5. National recognition to any cities that succeed in significantly reducing domestic violence. --- RESULTS book and a celebration event.
TWO NEW RESULTS PROJECTS FOCUSING ON SURVIVORS,
GIRLS AND BOYS
OWNING UP for Girls and Boys, ages 10-18:
One of their findings is that when teenage girls form exclusive cliques, gossip and backbite each other, the girl who is the target gets isolated from the other girls. These isolated girls are more likely to end up bonding with boys who are not good for them. This does not blame girls for abusive boy-girl relationships but rather points out that girls need to understand the role of girls in supporting one another.
The organization also has exciting curriculum for boys, helping them understand the differences that occur for them when they are in groups of boys as opposed to how they act individually. The researchers have found that boys are lonely and really need a trusting atmosphere in which to talk. Empower, the parent organization for Owning UP, is a non-profit organization in Washington DC. Empower's research shows results in changing girls' behavior regarding boundaries, treatment of other girls, and grade enhancement. It indicates that as a result of this program, girls' self image grows, boundaries become clear, test scores rise, and anti-girl behaviors (gossip-backbiting) decrease. The program was developed by Rosalind Wiseman. She is available to do training programs with groups in any state or at conferences. One need not be a psychologist to run these groups. Silent Witness Mentor: Rosalind Wiseman 202-882-2800 firstname.lastname@example.org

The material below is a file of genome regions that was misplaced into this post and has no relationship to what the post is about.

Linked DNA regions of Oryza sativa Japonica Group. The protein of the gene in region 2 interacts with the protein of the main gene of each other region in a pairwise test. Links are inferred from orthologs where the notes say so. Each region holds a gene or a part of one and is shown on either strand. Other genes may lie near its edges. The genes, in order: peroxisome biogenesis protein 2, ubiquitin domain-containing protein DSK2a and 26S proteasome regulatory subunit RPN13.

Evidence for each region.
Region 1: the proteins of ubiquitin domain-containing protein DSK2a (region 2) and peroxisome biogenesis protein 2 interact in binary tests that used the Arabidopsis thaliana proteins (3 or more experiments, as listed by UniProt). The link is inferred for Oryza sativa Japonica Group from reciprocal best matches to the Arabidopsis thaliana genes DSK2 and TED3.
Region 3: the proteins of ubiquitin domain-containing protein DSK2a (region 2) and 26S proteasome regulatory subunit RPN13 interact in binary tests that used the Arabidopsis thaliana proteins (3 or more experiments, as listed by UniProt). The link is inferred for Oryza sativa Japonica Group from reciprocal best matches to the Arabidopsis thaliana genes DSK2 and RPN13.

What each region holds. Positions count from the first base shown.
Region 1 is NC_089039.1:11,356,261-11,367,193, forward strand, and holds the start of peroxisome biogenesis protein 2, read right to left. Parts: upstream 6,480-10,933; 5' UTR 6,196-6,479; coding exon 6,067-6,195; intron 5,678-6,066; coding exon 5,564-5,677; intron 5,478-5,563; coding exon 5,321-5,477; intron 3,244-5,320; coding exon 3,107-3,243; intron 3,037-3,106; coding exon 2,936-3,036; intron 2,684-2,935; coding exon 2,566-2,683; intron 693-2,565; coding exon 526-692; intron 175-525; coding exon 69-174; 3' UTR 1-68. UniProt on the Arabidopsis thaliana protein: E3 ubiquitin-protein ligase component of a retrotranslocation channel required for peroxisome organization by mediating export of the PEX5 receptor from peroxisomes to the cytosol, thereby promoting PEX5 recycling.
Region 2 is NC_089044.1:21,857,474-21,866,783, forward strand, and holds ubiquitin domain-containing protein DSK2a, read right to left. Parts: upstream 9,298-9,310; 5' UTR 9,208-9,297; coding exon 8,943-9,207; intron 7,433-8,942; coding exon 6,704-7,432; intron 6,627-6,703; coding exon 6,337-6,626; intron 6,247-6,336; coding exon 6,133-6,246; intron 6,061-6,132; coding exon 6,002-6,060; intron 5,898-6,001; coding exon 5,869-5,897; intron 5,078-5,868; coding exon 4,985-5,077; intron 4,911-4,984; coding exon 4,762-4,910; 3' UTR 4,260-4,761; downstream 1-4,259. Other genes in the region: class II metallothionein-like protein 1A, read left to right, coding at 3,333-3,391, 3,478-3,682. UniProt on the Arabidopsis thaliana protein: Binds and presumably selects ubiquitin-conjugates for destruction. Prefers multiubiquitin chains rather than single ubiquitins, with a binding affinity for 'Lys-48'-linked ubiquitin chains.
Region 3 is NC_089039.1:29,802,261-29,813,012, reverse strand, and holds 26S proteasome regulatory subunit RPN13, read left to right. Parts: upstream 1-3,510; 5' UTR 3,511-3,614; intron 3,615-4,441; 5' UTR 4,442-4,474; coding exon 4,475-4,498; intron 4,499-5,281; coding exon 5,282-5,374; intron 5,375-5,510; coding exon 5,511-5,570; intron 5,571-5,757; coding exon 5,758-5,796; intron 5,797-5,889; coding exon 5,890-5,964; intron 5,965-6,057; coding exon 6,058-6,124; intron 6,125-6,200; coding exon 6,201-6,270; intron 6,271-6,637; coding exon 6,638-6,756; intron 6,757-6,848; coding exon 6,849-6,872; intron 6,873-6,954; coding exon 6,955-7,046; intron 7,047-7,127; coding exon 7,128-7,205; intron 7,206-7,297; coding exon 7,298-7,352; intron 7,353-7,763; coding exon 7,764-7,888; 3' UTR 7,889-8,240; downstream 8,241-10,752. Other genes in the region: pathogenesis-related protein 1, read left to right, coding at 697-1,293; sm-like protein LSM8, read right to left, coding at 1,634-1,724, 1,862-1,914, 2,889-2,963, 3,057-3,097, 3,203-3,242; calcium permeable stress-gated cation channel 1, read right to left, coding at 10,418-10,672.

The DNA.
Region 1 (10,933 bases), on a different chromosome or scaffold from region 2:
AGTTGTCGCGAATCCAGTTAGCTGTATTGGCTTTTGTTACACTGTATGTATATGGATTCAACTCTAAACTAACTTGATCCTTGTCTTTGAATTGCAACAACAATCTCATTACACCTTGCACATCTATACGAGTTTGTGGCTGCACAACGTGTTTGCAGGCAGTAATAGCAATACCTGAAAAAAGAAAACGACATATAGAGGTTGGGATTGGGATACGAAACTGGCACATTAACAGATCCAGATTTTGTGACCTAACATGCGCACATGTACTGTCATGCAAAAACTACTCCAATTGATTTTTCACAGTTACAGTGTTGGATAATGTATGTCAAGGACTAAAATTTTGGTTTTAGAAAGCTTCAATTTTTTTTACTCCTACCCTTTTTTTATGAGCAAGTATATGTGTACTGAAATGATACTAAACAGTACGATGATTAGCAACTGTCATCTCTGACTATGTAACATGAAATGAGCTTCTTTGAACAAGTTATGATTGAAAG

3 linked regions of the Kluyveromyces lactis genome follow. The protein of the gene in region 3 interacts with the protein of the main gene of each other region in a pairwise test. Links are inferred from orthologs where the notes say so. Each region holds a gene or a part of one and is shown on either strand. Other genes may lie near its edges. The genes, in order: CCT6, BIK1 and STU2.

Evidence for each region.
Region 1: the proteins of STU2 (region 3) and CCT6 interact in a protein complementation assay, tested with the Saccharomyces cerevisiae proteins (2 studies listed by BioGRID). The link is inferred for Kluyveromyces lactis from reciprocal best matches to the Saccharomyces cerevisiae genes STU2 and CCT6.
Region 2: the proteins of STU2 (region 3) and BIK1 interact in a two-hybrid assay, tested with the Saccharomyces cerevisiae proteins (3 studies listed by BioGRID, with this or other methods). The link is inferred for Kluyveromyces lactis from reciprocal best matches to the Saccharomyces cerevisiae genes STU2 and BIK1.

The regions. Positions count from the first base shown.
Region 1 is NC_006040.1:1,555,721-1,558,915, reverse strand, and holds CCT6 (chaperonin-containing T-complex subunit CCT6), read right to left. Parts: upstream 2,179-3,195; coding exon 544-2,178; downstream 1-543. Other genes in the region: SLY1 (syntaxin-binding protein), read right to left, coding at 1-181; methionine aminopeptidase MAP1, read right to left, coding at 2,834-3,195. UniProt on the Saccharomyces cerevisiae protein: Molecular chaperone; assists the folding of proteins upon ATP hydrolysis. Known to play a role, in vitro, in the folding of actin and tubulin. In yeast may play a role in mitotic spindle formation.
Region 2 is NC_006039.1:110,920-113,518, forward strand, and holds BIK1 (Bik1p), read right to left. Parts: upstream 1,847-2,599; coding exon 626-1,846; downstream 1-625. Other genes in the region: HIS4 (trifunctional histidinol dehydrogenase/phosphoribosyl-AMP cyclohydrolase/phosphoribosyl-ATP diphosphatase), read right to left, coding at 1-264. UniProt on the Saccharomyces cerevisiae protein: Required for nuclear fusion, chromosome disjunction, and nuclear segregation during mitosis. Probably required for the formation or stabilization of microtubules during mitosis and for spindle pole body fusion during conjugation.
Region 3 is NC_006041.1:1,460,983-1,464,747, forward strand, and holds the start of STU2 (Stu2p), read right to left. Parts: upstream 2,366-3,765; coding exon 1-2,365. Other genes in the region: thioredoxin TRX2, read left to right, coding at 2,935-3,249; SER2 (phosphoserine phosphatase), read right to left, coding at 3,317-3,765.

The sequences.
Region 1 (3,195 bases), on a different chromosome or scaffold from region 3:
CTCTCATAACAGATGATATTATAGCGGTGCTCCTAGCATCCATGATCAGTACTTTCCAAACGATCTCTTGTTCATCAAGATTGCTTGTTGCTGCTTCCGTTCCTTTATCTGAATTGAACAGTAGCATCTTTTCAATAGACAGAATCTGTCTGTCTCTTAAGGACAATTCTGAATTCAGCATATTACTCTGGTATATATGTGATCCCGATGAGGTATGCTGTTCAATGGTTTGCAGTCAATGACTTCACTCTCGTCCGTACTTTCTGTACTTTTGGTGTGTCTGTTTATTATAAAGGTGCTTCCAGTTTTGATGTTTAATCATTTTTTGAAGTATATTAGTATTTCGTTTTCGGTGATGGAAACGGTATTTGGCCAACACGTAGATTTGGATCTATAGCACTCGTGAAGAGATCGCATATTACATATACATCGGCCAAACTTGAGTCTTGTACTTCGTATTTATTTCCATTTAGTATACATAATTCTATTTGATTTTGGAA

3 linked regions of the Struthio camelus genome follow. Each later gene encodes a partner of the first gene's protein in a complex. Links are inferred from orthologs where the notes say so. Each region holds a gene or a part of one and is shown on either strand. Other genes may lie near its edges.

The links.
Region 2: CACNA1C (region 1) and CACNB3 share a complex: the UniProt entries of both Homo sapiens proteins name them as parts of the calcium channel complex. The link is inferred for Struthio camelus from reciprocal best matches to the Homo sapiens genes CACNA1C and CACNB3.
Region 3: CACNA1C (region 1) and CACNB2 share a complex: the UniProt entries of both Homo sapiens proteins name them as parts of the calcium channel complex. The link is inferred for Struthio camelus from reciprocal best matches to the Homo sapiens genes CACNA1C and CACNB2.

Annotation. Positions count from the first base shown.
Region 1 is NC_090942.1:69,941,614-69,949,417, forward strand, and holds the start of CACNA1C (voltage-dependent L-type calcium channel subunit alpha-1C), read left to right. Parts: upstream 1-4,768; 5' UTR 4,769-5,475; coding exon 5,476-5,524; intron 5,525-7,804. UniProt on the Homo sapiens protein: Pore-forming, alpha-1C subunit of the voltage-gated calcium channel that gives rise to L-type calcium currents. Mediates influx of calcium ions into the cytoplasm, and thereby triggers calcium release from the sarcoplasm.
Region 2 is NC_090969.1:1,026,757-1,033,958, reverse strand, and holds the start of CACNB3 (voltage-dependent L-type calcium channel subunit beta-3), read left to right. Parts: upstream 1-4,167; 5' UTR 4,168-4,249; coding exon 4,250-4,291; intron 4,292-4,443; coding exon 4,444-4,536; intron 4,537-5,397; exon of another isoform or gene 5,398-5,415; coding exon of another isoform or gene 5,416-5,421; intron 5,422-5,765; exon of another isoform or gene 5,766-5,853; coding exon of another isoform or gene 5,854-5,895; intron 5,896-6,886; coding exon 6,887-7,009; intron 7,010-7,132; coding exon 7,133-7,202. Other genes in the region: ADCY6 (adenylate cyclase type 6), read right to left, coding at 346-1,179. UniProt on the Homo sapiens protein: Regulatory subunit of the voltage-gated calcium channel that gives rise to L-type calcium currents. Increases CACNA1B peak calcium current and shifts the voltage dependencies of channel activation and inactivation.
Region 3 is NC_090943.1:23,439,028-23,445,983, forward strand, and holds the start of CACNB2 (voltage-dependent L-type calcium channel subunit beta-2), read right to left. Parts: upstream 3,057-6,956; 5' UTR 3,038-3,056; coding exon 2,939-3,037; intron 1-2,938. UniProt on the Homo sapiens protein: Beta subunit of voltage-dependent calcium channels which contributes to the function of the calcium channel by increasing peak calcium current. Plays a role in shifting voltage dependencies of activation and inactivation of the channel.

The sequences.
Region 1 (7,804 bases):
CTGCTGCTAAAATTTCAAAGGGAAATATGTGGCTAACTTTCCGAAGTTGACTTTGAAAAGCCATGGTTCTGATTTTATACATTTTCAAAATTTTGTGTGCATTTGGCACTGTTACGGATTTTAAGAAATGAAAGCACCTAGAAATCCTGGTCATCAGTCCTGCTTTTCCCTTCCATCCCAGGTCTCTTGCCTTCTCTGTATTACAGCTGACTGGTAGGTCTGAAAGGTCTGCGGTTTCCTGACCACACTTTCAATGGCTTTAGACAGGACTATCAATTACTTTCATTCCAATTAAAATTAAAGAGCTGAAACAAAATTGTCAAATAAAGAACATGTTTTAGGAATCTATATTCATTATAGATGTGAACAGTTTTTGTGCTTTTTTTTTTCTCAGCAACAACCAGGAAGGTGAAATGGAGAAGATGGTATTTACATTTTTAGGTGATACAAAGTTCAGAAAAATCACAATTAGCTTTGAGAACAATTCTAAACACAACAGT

TAOS MODEL for Counseling Battered women
EIGHTY PERCENT OF THE WOMEN who participate in counseling move into homes of their own separate from their abusers within three months. They become more self reliant and are more likely to attend college, to find employment and to stay out of abusive relationships. Half of these women continue counseling after leaving the transitional housing program. The population of this shelter program last year consisted of 56% Hispanic, 8% Native American, 34% Anglos and 2% other races. The leaders are preparing a more detailed curriculum and are preparing to hold training sessions on their approach. This is very exciting because it gives us solid results on the effect of counseling on survivors. The program does not blame them for the abusive relationships but rather focuses on their needs and helps them to realistically move beyond victimhood.
Silent Witness Mentors: Malinda Dunnam, Dayna Lea 505-758-8082 email@example.com
SILENT WITNESS' NEWEST ART PROJECT TO MEASURE
DOMESTIC HOMICIDE REDUCTION
TWO CITIES PLANNING TO START SILENT WITNESS
RESEARCH ON CHARACTERISTICS OF BATTERERS FROM THE
NEW ENGLAND JOURNAL OF MEDICINE
DECEMBER 16, 1999.
The Results: The characteristics of the partners that were most closely associated with an increased risk of inflicting injury as a result of domestic violence were alcohol abuse, drug use, intermittent employment, recent unemployment, less than a high-school education, and being a former husband, estranged husband, or former boyfriend. (We do know that alcohol use by men does not account for all injuries from domestic violence so cannot be considered the cause behind all injuries, but was clearly a major factor in this large study). The race or ethnic group of the partner was not associated with the risk of inflicting injury as a result of domestic violence. Risk factors for injury from domestic violence may differ greatly among women with higher socioeconomic status and women with injuries that do not require emergency medical care.